In the last five years, Indian middle-class environmentalism has been amplified significantly. You’ll see this trend on social media and in many mainstream news reports. The question I ask is this : how do these campaigns shift the needle to reduce climate change and leverage social justice?
Research by Jemyung Lee and others, and the Research Institute for Humanity and Nature, Japan, published, in the Journal for Environmental Change suggests middle class environmentalism will serve the planet best by reducing its own carbon footprint. The paper examines 203,313 households in 623 districts of India. Consider this finding : “Almost a tenfold difference is observed between the highest carbon footprint district, Gurgaon (2.04 ton CO2/capita), and the lowest carbon footprint district, Baudh (0.21 ton CO2/capita)”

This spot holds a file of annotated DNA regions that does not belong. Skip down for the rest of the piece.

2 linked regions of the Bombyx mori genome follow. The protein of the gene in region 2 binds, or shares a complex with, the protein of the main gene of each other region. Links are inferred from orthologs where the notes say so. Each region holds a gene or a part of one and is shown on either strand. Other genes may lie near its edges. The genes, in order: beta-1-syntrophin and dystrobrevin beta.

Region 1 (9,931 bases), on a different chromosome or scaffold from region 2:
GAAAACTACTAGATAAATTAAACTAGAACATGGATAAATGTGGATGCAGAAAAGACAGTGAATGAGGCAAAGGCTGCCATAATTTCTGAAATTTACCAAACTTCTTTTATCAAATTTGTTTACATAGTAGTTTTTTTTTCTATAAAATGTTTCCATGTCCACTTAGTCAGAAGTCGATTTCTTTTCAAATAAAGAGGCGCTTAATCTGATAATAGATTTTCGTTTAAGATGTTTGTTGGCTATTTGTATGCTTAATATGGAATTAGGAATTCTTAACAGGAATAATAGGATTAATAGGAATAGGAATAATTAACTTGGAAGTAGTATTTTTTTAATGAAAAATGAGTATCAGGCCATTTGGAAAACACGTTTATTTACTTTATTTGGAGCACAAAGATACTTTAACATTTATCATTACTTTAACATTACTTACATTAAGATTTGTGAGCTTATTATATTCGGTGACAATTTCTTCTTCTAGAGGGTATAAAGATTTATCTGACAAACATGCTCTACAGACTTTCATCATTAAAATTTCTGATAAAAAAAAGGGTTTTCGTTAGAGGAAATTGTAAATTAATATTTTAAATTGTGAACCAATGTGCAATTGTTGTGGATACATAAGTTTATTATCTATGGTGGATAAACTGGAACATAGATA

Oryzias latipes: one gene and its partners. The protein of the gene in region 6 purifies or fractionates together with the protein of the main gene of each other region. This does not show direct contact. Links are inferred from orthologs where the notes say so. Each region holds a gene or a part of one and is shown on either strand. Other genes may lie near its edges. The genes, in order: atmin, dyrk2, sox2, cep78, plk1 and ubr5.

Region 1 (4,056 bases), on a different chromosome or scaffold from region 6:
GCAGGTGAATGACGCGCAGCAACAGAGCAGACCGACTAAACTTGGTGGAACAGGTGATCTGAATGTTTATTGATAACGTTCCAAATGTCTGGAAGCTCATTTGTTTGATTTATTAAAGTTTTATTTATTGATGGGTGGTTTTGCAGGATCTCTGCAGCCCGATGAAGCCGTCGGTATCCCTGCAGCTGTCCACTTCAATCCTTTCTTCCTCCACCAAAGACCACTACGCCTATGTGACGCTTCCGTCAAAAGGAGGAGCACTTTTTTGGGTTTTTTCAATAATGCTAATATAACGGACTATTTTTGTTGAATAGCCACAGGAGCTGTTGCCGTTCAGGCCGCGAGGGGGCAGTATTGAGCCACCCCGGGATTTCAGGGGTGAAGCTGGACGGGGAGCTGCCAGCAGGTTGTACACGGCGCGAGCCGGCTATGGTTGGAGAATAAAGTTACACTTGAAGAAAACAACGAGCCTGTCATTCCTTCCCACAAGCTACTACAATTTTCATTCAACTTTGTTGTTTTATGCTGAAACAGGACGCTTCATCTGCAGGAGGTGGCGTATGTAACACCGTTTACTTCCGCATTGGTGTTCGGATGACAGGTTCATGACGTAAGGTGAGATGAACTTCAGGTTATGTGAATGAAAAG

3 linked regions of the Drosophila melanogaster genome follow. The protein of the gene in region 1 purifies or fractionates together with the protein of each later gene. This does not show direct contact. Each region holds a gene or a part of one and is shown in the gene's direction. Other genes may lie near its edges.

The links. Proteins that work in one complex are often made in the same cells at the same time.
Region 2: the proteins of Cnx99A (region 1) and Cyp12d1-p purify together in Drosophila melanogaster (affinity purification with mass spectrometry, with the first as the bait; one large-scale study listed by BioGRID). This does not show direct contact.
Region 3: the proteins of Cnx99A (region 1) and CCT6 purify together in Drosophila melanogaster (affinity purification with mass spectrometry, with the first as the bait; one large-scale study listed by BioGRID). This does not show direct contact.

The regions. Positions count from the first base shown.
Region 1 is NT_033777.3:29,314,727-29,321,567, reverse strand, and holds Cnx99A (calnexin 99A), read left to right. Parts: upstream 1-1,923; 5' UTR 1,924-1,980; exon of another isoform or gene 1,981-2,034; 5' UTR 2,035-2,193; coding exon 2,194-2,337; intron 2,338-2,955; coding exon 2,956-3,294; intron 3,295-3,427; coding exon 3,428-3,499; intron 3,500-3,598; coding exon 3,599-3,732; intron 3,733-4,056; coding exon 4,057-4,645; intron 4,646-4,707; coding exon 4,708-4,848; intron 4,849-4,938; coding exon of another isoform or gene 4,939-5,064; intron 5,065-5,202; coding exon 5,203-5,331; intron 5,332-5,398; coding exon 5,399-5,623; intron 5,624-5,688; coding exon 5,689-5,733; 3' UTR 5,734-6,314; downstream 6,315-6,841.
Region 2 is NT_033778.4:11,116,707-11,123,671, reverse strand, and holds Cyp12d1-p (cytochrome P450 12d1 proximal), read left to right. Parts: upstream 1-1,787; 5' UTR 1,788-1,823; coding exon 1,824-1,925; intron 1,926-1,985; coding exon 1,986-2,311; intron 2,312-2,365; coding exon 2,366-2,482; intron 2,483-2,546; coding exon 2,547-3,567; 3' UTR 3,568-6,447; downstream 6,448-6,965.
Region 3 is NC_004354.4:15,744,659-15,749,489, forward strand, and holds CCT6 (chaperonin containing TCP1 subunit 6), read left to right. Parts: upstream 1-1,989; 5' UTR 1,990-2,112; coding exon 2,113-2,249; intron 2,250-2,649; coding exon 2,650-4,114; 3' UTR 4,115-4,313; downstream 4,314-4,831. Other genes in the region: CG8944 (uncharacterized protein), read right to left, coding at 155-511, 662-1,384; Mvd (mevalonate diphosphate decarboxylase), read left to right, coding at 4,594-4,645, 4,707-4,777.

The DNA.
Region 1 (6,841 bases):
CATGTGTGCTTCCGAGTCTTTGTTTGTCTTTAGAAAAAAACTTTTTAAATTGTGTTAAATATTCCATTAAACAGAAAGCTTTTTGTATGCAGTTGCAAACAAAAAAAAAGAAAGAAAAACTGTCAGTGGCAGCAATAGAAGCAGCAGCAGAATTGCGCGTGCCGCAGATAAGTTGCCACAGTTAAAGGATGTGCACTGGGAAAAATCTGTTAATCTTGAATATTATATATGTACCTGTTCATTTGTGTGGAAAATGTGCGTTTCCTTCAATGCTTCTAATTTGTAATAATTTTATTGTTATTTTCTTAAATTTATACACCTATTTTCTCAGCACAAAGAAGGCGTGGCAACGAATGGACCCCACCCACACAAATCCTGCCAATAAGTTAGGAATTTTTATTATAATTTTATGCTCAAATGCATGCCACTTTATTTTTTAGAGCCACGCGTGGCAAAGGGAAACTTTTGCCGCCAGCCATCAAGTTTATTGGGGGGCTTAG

Today, Gurgaon’s most privileged residents are fighting for protecting the Aravallis and preventing a waste-to-energy plant. Both are important campaigns. Yet, this demographics likely causes untold harm elsewhere to maintain lifestyles. This is likely harming the poor whose access to clean water, open lands for grazing and other resources are often compromised by projects to service the wealthy.
Gurgaon is not unique in its over-consumption. “Residents in Mumbai (1.76 ton CO2/ capita), New Delhi (0.98 ton CO2/capita), Bangalore (1.13 ton CO2/ capita), Chennai (1.11 ton CO2/capita), or Kolkata (1.56 ton CO2/capita) have a carbon footprint above the national average (0.56 ton CO2/ capita),” underscores the research.
Charity begins at home, they say. Contradictions of middle class green action must be addressed by consuming much less, to scale, quickly.
The writer is the founder and director of Chintan Envronmental Research and Action Group